# Stokes theorem, parametrizing composite curves

Gauss M.D.

## Homework Statement

Calculate the line integral:

F = <xz, (xy2 + 2z), (xy + z)>

along the curve given by:

1) x = 0, y2 + z2 = 1, z > 0, y: -1 → 1
2) z = 0, x + y = 1, y: 1→0
3) z = 0, x-y = 1, y: 0 → -1

## The Attempt at a Solution

I don't think the problem is very difficult when just dividing the line integral into three parts, calculating each separately. But I want to be thorough to see if I got all the concepts.

I tried to draw the curve (see attachment) which made me realize a cone cut in half would be a capping surface, so we should be able to apply Stokes theorem. But I'm having trouble parametrizing it since we've basically dealt exclusively with very standard parametrizations.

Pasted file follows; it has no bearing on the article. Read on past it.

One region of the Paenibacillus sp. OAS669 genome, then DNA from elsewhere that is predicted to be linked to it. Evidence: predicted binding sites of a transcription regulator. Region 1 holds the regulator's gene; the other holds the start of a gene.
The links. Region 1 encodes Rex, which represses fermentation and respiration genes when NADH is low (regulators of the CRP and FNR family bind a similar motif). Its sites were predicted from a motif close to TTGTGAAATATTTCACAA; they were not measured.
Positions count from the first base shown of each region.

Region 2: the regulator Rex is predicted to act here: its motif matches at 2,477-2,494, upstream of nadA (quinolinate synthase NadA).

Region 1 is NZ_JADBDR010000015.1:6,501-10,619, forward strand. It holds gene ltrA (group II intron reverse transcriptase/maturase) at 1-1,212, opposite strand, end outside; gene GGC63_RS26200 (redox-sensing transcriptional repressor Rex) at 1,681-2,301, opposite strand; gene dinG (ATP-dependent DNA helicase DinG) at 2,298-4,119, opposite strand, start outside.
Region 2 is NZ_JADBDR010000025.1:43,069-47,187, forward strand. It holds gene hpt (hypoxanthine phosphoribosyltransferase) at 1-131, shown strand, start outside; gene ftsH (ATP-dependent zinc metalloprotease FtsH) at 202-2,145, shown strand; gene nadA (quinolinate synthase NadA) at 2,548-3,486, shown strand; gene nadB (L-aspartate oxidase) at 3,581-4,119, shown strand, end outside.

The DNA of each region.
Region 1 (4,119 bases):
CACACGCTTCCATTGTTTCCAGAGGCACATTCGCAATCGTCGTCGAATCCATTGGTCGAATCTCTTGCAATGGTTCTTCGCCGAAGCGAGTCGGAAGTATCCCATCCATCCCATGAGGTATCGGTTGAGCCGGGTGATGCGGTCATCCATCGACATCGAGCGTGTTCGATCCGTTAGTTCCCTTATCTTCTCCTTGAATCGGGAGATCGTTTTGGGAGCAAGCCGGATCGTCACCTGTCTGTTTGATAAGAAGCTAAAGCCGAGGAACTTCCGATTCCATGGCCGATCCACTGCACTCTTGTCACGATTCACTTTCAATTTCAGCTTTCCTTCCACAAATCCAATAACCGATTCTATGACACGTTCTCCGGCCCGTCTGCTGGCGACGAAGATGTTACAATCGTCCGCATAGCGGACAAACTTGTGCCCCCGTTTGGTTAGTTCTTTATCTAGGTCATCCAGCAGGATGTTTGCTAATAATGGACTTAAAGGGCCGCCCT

I think that one parameter should be the height of the cone, h = $\sqrt{y^{2}+z^{2}$ running from 0 to 1 and the other should be the angle in the xz-plane running from 0 to $\pi$. I'm just having trouble setting up the variable substitution. Can anyone give me a push?

#### Attachments

• semicone.jpg
2.3 KB · Views: 298

Homework Helper
Hi Gauss M.D.! Before you spend time trying to apply stokes …

what is the curl? Gauss M.D.
<x-2,x-y,y^2>... you're saying Stokes theorem is a bad idea here?

which do you think is easier, integrating that curl over that curved surface, or integrating the original line integral directly?